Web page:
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Smart Tells Huntington How to Ensure Well Managed Fiscal Growth
Now, the young workers disdain motor vehicles. They are no longer a must have. The emerging workforce values a variety of transportation, including walking, public, trains, and bicycling.
Household size has gone down. Manufacturing has been replaced by a "creative" class which encompasses technology to arts. The workers seek a "place" before selecting a job. Thus, the desire for a specific lifestyle weighs heavily the decisions of those entering the workforce. One of their criteria --- they do not like work commutes. They want to live preferably within walking distance of their job.
Due to these market alterations, "We have a demand for what is not built. We have all the large lot houses we need. The demand is for in town living and multi family housing," Zimmerman explained.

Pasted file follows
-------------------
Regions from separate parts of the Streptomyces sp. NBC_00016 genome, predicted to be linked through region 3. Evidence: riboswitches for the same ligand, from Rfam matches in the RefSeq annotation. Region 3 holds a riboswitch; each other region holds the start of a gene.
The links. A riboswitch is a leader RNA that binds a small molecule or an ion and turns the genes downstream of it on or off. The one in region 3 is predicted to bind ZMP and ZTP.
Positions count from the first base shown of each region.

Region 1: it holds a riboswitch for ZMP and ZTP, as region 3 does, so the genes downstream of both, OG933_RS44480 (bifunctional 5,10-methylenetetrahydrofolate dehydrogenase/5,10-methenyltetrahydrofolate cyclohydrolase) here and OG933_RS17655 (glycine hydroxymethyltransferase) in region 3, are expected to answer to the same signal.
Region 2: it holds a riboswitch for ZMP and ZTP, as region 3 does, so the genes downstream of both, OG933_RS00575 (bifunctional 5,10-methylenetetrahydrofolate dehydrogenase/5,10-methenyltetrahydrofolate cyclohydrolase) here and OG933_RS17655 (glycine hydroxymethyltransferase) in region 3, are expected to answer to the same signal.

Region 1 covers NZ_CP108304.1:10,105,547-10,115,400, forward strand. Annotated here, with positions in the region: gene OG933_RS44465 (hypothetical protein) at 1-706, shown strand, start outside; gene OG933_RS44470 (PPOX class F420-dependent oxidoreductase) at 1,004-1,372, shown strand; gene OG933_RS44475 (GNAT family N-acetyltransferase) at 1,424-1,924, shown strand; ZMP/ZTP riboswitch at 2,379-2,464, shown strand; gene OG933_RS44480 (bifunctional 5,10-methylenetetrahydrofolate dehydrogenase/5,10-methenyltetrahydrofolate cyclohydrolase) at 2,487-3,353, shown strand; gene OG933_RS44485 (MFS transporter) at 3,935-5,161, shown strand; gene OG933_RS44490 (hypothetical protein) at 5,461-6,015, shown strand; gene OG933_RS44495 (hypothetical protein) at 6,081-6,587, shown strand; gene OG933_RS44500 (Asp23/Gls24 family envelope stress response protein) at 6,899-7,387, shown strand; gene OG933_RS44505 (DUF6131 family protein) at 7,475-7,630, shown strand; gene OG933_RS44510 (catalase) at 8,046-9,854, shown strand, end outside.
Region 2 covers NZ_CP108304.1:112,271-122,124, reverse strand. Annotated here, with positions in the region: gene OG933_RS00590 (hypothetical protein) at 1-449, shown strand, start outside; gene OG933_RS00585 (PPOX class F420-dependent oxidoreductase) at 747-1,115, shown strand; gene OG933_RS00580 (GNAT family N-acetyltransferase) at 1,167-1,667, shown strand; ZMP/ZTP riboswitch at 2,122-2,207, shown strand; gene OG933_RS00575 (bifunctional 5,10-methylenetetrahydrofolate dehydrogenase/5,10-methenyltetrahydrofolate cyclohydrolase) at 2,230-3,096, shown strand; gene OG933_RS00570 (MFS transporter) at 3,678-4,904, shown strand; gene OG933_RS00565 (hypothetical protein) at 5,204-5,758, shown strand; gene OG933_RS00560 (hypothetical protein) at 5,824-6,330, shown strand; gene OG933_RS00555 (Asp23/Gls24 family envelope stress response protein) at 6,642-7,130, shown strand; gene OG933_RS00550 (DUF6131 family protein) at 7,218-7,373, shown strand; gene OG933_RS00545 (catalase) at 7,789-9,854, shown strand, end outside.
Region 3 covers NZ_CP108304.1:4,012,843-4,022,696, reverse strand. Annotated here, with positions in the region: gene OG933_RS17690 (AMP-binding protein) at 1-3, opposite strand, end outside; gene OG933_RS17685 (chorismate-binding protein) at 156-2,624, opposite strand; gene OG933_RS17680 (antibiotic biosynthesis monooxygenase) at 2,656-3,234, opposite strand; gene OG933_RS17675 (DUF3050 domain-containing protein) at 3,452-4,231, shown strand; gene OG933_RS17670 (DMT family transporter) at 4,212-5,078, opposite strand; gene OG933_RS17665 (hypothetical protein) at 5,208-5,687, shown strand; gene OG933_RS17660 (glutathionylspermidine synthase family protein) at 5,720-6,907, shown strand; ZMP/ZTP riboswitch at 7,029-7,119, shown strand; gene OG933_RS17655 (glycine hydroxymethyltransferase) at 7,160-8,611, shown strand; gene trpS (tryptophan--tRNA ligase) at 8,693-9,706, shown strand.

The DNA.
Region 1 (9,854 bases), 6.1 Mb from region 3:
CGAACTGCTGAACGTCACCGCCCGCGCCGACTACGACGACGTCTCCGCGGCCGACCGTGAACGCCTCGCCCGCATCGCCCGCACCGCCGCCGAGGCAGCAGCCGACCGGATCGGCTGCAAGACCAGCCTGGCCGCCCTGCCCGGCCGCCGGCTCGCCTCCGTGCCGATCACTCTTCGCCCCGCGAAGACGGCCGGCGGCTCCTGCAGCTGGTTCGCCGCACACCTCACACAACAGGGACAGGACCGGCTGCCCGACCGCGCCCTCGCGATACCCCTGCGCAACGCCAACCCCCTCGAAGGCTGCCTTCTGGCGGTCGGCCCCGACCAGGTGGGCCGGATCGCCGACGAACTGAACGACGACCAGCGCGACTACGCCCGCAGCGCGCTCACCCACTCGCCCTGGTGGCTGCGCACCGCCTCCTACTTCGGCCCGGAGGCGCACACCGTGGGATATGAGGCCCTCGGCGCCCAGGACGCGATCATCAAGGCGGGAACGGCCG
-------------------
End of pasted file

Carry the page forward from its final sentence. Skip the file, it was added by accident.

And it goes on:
The innovative, creative , knowledge economy places a demand for talent and skilled workers who choose livable cities with a full range of amenities.
As the old downtowns attract new life, the suburban sprawl --- and large enclosed malls --- are fading. Some malls have been abandoned. People are returning to the cities. Big box stores do not generate the same higher taxes per square foot as smaller businesses clustered in a downtown areas which have been reborn as "new, walkable environments," close to jobs.
They illustrated that neighborhoods in close proximity to downtowns are surging. In turn, the compact nature reduces costs for cities to provide services as they are nearby. "It returns life to what you have already built," Roberts explained.
On the same token, the cost of providing services to outlying suburbs has decreased tax use efficiency.
Several urban bonuses improve a city's attractiveness. Huntington, by coincidence , has them all
1. An already built street grid, easy to get around
2. Many legacy buildings with strong values
3. Waterfronts have increasing value
4. Higher education and medical facilities draw people
Similarly, older historic structures have considerable value. Valuing the past goes beyond a four or eight year elected term. "It's a commitment that will be reflected (on the faces) of children and grandchildren... from one generation to the next," Roberts said.